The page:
Citizens' Issues
Bad run continues for 'Freedom 251', website down again on second day
New Delhi : A day after promising to restore its online pre-order services for the Indian masses to book the world's cheapest "Make in India" smartphone, the "Freedom 251" website continued its poor run on Friday as people faced trouble in pre-ordering the Rs.251 (less that $4) device.
 
Already mired in controversy over its similarity to Apple iPhone design and appearance and now the Indian government keeping a close watch on its four-day booking offer that started from 6 a.m. on Thursday, the Noida-based startup Ringing Bells Pvt Ltd claimed to have received 30,000 confirmed orders and over six lakh hits per second on its website on the first day.
 
But hours later, the firm stopped taking orders after its servers crashed owing to a huge rush to book the device online on www.freedom251.com.
 
However, their were some lucky people who managed to pre-book the smartphone early in the morning when the website was up.
 
"I kept on trying for about an hour to book the smartphone. I had to refresh multiple times, fill in my details over and over again. Finally I got it booked but I am yet to make a payment," said Kashi Nath Nandi who works in a private firm in Noida.
 
After placing the order, the page returned with a message: "Thank you for placing the order. We will email you the link for payment within 48 hours to your registered unique email id to complete your purchase." 
 
The acknowledgment also shows order number and mentions "One unit per user".
 
Ringing Bells is also charging a shipping charge of Rs.40, taking the total price of the phone to Rs.291. The company promises to deliver the device after four month by June 30.
 
Sanju, a parking attendant in Kirti Nagar in West Delhi also booked the ultra-cheap smartphone in the wee hours on Friday. "I woke up at 4 a.m. to get one phone booked, finally," he told IANS.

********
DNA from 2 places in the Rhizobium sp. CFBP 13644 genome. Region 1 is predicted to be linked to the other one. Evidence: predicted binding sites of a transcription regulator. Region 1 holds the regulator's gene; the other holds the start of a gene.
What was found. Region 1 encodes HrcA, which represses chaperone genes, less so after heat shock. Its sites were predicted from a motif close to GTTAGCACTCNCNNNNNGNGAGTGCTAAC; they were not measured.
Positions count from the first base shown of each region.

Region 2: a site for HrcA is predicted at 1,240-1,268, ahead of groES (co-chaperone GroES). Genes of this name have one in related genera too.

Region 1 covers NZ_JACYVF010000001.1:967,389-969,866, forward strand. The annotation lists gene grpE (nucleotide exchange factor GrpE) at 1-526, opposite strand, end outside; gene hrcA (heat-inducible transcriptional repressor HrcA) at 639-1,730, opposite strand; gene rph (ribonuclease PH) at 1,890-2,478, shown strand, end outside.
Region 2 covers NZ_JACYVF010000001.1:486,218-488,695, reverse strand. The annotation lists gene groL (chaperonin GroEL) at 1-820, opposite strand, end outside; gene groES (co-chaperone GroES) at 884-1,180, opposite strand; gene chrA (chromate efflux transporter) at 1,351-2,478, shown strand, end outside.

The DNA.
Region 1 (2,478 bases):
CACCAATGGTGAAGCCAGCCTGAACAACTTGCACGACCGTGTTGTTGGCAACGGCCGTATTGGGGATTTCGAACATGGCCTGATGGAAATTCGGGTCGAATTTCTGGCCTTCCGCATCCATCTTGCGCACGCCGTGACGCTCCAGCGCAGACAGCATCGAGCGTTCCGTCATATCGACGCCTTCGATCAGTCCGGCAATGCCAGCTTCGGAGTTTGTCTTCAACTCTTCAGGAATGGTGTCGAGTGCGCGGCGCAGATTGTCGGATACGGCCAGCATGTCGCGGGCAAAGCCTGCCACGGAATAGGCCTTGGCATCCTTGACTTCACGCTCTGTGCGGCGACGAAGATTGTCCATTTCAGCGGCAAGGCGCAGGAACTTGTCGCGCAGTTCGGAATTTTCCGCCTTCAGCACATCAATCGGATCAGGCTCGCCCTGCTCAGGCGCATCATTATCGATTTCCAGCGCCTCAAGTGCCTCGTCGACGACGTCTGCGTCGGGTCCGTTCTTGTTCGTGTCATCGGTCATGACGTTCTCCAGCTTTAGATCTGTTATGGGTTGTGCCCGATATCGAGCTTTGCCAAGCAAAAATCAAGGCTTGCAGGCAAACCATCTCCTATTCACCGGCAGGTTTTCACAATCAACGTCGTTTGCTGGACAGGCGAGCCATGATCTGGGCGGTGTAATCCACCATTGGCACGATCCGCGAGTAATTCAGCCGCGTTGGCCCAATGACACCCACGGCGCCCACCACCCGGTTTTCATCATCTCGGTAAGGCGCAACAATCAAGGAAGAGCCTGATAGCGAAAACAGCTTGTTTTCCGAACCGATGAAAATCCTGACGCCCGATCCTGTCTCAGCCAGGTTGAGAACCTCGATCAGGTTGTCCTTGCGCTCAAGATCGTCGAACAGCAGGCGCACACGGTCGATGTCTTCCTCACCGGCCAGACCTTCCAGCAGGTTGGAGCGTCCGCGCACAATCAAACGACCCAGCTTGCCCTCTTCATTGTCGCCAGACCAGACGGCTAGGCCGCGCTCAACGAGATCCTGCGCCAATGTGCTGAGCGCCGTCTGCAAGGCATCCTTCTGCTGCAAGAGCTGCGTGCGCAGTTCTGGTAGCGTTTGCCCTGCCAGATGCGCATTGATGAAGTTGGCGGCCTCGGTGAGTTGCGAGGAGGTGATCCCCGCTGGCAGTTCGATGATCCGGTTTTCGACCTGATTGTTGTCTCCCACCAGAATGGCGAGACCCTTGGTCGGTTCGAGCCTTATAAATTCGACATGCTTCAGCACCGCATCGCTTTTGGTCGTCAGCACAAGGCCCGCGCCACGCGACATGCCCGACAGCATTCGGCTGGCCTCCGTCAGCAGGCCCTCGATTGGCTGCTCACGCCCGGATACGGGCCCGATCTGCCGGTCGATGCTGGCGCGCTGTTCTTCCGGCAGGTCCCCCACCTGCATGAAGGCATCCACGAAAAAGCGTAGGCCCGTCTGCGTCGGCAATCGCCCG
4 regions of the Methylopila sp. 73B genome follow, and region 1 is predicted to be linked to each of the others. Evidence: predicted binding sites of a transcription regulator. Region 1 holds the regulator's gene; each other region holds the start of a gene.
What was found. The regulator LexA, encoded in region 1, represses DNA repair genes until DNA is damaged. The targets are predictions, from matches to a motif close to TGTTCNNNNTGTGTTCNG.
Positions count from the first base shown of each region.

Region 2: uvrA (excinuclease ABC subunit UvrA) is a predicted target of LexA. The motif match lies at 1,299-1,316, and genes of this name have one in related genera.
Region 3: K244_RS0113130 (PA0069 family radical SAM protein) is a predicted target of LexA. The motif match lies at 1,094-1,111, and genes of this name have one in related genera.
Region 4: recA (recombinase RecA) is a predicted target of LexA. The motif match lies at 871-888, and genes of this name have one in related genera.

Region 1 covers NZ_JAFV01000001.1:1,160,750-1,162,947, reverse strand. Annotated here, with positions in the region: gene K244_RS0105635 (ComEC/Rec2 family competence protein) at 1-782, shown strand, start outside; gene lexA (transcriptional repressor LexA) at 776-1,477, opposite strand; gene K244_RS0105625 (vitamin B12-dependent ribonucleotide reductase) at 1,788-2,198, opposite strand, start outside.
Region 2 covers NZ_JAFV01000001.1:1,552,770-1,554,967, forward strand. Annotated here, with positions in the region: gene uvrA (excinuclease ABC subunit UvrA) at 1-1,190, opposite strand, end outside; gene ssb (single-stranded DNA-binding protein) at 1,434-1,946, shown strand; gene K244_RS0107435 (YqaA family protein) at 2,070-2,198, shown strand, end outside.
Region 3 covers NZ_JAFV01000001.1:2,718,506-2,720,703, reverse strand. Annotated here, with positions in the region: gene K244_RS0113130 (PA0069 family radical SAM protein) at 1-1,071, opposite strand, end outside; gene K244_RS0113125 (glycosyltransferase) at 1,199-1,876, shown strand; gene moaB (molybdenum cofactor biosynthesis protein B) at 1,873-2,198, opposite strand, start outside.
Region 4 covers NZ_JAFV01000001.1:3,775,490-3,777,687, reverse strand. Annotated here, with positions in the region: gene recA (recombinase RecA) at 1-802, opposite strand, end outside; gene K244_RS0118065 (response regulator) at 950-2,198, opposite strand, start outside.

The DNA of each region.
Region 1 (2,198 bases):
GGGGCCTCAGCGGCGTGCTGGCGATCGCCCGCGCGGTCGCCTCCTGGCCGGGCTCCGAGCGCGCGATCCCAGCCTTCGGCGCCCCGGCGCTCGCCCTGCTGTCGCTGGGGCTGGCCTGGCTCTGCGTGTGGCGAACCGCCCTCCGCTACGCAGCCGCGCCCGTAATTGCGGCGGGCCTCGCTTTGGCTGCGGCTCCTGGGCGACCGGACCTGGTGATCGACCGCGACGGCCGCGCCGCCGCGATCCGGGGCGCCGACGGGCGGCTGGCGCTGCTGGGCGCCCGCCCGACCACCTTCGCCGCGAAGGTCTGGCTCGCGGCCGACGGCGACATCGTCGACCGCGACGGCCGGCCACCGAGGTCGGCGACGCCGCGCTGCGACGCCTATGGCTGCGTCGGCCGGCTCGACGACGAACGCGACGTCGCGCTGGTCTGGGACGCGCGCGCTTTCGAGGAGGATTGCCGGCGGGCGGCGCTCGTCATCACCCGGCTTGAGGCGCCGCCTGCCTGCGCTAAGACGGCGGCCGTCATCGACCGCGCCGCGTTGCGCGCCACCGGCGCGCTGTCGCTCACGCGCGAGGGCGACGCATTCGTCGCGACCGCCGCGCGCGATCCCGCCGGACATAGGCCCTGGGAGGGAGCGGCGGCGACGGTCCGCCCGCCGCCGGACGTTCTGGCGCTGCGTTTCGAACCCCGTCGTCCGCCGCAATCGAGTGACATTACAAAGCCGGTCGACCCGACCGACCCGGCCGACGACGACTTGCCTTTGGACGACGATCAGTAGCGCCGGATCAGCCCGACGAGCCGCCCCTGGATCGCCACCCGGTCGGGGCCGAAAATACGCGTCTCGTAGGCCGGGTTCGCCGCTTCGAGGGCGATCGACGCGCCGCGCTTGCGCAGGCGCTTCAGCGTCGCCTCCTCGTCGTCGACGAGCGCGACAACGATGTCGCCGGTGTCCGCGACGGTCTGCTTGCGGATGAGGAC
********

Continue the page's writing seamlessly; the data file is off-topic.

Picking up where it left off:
Meanwhile, another Noida resident Pankaj said he was trying to book a phone but later decided to suspend his efforts owing to website issues.
 
The much-hyped launch of the world's cheapest smartphone "Freedom 251" was thrown into disarray on Thursday as there was utter chaos at the company's Noida-based head office besides reports of copyright infringements.
 
Amid the company's claims that it has got 30,000 orders on the first day, the calls to the executives went unanswered on Friday as well.
 
The Indian Cellular Association has written to the telecom ministry, urging the government to get to the bottom of the issue as selling a smartphone this cheap is well-nigh impossible.
 
Earlier, the photos of the smartphone in newspaper advertisements released by the firm showed that all the icons of the built-in app were almost a replica of Apple's iOS icons.
 
According to the information available on Apple website, "You may not use the Apple Logo or any other Apple-owned graphic symbol, logo, or icon on or in connection with web sites, products, packaging, manuals, promotional/advertising materials, or for any other purpose except pursuant to an express written trademark license from Apple, such as a reseller agreement".